Fight for racial equity puts spotlight on interdistrict transfer policy

District cuts transfers over budget concerns

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Photo by Akson on Unsplash

In California, the quality of education a student receives largely depends on their parent’s wealth. In the Lafayette community specifically, the average home price is around $1.3 million. 

With that price and the lack of affordable housing in Lafayette, the only way for some to attend Lafayette public schools comes from interdistrict transfers. However, as a result of an adopted policy, most interdistrict transfers are no longer accepted into the Acalanes Union High School District. 

In a highly controversial decision in 2018, the district’s Governing Board voted to greatly reduce the number of interdistrict transfer students due to budgetary concerns. 

The policy went into effect during the 2019-2020 school year. The district still allowed interdistrict transfer students from previous years, district employees’ children, and partner school district employees’ children to transfer in from neighboring areas. 

One of these students is junior Aviruchi Dawadi, who transferred into the school district in 2018 because of the better opportunities offered here. 

“I am super grateful to go to Acalanes because the schools I was zoned for were not that great, and I really appreciate the education that I am able to receive. I feel that the policy is disheartening because there are kids in less fortunate areas who would benefit from a greater education and maybe end a cycle of poverty for a family, but it feels like the district is turning a blind eye to them,” Dawadi said. 

During the 2017-2018 school year, 13.9 percent of interdistrict transfer students came from disadvantaged socioeconomic backgrounds. Alongside this, people of color made up 52.9 percent of interdistrict transfer students. 

“Acalanes should have interdistrict transfer students because it is important to have more diversity and have people of varying socioeconomic positions so students here wouldn’t be ignorant to the varying experiences of others, and would be learning about others’ lifestyles from both their teachers and their peers,” junior Tessa Chan said. 

The district’s rationale for the reduction in interdistrict transfer students is that it is a result of state funding. In the district, the primary source of school funding comes from property taxes. Due to the high nature of these taxes, the state of California no longer pays the district on a student by student attendance basis. As a result, the district does not earn any money from the attendance of interdistrict transfer students.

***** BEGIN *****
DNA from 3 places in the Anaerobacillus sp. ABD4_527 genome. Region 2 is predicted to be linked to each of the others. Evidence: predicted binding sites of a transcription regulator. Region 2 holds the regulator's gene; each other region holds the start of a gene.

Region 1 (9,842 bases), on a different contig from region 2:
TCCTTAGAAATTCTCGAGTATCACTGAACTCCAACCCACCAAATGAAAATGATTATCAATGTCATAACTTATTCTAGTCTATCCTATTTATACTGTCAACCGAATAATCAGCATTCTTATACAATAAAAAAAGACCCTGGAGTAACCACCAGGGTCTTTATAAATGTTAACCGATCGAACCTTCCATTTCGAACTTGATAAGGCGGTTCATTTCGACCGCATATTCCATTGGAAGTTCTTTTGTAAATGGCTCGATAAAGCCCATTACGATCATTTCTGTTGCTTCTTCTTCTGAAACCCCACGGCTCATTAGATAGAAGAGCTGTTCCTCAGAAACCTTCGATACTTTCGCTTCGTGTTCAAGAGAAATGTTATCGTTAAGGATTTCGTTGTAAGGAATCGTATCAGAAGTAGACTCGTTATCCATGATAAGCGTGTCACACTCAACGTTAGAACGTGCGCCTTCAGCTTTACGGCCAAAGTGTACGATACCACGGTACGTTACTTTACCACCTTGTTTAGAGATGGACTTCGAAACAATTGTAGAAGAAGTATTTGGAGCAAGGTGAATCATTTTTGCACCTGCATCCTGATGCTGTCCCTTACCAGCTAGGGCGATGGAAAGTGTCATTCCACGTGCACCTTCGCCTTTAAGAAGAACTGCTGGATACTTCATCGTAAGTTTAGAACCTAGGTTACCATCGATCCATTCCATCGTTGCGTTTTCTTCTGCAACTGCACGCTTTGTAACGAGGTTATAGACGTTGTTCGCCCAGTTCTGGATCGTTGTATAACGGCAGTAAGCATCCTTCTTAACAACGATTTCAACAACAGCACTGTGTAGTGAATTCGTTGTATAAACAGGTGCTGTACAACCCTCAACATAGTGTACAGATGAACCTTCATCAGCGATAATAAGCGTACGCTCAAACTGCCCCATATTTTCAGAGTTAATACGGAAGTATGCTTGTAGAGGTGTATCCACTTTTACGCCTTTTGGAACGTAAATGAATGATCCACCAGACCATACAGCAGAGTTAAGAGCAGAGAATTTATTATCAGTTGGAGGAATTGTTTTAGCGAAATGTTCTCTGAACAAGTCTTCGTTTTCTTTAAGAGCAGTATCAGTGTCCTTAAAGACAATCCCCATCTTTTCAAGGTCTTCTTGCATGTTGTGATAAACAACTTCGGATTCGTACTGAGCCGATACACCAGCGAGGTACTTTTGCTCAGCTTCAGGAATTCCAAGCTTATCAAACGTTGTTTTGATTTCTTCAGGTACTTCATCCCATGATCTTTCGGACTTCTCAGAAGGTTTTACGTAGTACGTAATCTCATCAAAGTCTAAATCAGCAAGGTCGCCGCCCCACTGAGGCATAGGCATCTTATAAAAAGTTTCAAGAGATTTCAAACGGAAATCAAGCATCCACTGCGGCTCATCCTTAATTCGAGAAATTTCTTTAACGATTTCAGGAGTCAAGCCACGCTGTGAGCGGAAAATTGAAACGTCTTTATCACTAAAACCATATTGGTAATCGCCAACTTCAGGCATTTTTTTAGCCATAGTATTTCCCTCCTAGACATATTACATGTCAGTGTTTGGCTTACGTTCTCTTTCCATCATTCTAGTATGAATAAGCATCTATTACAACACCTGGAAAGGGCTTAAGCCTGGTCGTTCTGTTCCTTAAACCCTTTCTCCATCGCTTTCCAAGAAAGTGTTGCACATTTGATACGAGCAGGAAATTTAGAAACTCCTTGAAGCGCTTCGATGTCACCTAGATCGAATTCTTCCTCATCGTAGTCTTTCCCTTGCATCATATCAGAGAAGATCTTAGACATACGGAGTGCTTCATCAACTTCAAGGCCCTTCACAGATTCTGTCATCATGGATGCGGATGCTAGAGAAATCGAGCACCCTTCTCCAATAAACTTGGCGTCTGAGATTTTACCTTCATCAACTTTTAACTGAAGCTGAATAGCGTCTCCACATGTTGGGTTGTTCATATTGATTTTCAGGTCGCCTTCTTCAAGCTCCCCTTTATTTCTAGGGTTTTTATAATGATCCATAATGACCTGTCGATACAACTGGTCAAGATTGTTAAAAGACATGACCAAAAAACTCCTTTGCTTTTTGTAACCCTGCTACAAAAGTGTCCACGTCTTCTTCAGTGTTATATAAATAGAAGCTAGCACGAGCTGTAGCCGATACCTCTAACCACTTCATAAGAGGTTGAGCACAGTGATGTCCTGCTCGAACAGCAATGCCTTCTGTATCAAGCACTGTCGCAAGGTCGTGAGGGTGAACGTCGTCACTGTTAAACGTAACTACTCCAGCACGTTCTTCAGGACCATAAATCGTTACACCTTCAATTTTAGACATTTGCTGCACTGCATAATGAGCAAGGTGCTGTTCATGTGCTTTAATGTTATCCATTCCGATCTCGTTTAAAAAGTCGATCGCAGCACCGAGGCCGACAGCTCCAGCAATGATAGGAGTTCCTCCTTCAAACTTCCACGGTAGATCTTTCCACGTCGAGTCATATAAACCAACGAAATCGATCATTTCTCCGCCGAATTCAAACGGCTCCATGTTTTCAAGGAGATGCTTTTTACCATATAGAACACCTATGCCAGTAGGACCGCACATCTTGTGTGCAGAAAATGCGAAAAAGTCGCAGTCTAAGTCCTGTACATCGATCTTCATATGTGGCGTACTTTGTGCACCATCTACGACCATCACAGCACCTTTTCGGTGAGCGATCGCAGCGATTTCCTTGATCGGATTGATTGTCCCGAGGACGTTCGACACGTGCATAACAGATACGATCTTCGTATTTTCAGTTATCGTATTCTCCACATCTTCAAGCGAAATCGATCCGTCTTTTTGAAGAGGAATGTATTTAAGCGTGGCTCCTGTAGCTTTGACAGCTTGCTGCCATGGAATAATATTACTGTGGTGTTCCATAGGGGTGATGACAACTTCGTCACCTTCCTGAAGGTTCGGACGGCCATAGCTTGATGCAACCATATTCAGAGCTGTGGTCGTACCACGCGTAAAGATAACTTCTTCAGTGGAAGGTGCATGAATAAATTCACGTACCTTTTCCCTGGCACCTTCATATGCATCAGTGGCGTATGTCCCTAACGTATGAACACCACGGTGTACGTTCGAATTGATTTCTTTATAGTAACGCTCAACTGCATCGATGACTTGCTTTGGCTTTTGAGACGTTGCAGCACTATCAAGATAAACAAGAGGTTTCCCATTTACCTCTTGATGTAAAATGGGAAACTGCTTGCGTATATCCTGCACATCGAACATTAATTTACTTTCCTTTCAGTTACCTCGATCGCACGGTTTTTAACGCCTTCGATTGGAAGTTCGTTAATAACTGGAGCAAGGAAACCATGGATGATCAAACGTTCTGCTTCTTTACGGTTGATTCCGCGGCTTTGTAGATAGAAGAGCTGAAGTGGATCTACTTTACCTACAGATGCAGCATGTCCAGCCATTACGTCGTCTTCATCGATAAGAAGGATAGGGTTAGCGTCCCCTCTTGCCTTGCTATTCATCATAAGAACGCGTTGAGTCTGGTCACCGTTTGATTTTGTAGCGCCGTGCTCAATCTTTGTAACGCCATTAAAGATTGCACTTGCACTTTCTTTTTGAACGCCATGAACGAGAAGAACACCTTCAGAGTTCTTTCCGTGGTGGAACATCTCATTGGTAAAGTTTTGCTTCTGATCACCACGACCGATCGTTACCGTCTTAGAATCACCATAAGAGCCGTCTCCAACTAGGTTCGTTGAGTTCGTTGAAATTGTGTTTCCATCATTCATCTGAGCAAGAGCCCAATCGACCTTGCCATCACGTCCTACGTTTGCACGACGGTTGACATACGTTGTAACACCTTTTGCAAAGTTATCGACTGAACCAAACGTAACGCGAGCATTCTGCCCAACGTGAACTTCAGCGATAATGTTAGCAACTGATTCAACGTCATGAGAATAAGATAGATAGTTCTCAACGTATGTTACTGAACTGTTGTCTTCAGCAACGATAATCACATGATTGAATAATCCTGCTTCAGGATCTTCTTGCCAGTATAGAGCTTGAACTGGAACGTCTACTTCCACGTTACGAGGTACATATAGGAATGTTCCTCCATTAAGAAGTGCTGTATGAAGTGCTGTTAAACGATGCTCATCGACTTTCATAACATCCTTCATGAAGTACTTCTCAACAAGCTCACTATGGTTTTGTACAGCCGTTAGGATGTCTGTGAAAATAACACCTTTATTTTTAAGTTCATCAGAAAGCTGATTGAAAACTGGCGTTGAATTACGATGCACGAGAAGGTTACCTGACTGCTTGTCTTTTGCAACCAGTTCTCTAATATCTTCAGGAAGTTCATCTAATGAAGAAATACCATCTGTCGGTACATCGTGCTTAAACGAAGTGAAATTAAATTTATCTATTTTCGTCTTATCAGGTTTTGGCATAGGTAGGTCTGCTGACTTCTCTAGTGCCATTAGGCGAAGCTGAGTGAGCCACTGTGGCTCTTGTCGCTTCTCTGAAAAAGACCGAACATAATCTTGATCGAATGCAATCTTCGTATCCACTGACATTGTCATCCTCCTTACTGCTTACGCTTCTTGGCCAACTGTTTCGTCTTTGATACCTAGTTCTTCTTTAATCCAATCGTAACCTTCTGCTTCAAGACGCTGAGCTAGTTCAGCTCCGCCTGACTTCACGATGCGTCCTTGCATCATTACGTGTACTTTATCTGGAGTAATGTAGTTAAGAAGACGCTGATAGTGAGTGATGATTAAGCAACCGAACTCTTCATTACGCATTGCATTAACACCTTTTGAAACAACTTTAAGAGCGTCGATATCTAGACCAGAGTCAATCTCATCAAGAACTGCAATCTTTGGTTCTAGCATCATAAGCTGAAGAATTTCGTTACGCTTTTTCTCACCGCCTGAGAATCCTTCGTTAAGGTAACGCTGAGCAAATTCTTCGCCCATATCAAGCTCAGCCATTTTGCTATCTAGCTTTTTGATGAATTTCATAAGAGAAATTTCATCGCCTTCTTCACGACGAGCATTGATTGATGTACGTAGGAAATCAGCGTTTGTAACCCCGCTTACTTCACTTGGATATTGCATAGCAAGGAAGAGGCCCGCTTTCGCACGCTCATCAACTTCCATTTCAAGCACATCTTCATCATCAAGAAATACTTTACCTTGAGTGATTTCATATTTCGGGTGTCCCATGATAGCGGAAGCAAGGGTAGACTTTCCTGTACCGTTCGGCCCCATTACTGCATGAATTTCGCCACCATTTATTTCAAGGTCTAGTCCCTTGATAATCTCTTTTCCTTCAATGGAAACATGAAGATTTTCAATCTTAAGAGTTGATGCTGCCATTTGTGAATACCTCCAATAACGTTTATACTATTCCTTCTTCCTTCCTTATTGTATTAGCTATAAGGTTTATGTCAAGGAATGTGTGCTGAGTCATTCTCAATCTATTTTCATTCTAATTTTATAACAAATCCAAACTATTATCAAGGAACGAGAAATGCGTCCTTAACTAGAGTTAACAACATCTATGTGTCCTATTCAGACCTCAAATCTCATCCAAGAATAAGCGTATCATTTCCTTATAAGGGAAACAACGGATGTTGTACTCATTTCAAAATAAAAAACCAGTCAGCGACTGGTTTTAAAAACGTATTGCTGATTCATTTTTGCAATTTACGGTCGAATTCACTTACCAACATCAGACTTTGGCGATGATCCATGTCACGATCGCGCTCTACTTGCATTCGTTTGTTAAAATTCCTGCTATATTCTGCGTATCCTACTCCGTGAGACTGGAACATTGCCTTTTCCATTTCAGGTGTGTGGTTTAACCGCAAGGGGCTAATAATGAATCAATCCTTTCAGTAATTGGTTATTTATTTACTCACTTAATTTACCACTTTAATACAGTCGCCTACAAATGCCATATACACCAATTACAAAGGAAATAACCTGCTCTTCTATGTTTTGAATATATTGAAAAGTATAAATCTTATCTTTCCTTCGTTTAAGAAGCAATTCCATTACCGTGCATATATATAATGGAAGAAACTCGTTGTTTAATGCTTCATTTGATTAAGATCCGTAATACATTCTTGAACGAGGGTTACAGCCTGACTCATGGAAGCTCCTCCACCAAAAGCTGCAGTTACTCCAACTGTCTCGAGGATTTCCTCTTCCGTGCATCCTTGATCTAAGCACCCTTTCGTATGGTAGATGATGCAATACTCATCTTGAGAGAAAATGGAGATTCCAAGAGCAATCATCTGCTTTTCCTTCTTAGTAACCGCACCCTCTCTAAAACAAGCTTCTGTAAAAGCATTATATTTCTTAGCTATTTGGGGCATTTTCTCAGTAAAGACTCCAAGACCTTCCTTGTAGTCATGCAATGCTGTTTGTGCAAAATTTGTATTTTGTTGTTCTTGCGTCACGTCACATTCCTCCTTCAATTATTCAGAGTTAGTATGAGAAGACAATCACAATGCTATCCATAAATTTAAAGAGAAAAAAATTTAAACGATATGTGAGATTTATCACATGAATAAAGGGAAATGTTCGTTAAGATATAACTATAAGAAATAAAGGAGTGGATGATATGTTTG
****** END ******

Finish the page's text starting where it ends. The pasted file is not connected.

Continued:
While it would be a positive change to take in transfer students and ideally increase diversity, I don’t think public schools can just snap their fingers and make changes like that because they’re funded by local citizens and their tax dollars, unlike private schools. It would take a lot of time and work to figure out how to pay for the extra students, and how to decide how many and exactly who should be accepted,” junior Caroline Hesby said. 

Other students were more vocal against the district’s earlier decision limiting transfers and led campaigns to promote the acceptance of transfer students. The Acalanes Union Coalition for Transfer Students (AUCTS) founded by Miramonte High School students promoted the policy being changed through their website and social media accounts. 

“Instagram has been essential for making statistics and data accessible and easily digestible. When students were first educated about the [interdistrict transfer} issue, many people expressed shock. Students can’t mobilize if they don’t know what’s happening but after our [Instagram] post went viral, we had over 50 students join our organization,” the coalition’s  digital media section head Athena Davis said. 

At its meeting on Sept. 16, the Acalanes district board voted unanimously to revise the interdistrict transfer policy to allow more transfers from outside the district.